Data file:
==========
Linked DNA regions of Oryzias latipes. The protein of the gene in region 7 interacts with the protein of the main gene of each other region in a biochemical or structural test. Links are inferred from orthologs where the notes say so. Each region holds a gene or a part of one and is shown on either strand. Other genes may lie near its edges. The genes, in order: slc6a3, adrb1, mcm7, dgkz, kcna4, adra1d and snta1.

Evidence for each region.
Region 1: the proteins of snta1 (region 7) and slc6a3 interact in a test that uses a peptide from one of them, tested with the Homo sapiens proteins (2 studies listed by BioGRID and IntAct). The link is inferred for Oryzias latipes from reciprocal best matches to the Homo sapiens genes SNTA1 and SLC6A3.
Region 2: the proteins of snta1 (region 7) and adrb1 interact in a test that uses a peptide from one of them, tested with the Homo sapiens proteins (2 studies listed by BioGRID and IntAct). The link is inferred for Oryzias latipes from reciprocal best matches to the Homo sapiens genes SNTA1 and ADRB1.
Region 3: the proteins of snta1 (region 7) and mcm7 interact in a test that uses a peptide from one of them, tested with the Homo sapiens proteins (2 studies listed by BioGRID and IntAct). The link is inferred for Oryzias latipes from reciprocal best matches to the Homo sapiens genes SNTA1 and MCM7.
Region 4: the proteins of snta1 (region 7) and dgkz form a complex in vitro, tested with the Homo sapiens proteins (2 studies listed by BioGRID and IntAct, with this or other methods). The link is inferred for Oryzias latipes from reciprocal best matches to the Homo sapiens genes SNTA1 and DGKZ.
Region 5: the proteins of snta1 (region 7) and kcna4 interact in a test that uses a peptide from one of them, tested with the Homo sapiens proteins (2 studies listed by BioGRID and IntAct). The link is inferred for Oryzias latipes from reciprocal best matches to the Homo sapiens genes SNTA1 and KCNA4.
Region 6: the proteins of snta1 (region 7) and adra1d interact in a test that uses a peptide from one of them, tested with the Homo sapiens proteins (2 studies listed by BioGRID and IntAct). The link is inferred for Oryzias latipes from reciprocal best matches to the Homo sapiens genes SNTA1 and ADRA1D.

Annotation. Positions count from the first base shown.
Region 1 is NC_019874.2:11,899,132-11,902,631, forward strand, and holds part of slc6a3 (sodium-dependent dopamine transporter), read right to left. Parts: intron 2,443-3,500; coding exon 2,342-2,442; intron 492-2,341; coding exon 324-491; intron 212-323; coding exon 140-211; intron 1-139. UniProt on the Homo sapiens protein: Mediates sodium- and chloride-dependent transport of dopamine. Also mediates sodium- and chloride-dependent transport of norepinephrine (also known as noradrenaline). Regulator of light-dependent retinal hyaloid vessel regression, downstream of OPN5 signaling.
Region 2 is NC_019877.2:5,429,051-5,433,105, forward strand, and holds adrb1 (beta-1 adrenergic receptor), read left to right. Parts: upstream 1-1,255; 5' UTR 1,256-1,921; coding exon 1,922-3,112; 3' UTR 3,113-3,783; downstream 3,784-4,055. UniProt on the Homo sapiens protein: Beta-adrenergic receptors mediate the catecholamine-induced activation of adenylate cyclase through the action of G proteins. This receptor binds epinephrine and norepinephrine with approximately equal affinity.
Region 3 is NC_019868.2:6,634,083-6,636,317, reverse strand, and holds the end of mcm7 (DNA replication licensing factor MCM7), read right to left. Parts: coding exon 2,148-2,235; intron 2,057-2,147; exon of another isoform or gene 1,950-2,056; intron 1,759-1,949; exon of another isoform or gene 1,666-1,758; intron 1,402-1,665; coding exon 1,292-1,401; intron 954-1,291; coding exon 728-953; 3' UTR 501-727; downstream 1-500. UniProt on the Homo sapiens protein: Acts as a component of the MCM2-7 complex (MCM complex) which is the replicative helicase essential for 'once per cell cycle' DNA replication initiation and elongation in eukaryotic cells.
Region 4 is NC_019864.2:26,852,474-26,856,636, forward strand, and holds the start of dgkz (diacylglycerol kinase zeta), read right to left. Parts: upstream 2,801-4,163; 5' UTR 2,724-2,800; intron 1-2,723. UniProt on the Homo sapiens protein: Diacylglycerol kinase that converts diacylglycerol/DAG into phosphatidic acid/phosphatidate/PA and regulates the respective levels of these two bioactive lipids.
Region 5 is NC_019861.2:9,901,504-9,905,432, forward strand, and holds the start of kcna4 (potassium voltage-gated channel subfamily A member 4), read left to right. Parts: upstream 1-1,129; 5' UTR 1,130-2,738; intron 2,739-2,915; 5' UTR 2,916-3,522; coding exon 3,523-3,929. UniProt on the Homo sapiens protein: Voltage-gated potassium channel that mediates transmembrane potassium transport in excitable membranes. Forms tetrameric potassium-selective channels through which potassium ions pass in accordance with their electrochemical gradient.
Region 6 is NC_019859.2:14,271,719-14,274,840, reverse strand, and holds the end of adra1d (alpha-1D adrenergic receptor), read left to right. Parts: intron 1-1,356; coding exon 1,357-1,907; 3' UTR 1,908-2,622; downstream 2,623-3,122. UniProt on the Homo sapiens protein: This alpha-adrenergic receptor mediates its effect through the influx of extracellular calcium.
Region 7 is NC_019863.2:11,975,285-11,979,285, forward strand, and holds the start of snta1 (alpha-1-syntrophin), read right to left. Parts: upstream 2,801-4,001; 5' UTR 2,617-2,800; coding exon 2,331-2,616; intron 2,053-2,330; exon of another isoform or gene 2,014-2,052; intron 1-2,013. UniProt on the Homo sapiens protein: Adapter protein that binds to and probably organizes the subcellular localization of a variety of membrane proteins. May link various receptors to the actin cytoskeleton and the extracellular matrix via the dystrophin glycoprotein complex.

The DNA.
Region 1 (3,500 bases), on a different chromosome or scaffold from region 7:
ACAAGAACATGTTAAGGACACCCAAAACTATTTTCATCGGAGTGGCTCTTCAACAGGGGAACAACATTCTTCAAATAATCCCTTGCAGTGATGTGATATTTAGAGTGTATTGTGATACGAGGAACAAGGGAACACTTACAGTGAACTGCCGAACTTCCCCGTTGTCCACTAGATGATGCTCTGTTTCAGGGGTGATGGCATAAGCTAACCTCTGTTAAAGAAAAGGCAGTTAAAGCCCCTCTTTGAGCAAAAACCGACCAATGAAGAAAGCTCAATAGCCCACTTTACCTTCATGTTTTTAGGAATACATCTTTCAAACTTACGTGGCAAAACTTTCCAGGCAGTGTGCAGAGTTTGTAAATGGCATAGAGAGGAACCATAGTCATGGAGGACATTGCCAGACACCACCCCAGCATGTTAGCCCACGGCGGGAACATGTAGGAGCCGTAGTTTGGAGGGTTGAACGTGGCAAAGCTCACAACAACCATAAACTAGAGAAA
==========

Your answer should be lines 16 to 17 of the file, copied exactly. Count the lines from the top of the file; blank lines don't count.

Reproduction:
Region 7 is NC_019863.2:11,975,285-11,979,285, forward strand, and holds the start of snta1 (alpha-1-syntrophin), read right to left. Parts: upstream 2,801-4,001; 5' UTR 2,617-2,800; coding exon 2,331-2,616; intron 2,053-2,330; exon of another isoform or gene 2,014-2,052; intron 1-2,013. UniProt on the Homo sapiens protein: Adapter protein that binds to and probably organizes the subcellular localization of a variety of membrane proteins. May link various receptors to the actin cytoskeleton and the extracellular matrix via the dystrophin glycoprotein complex.

The DNA.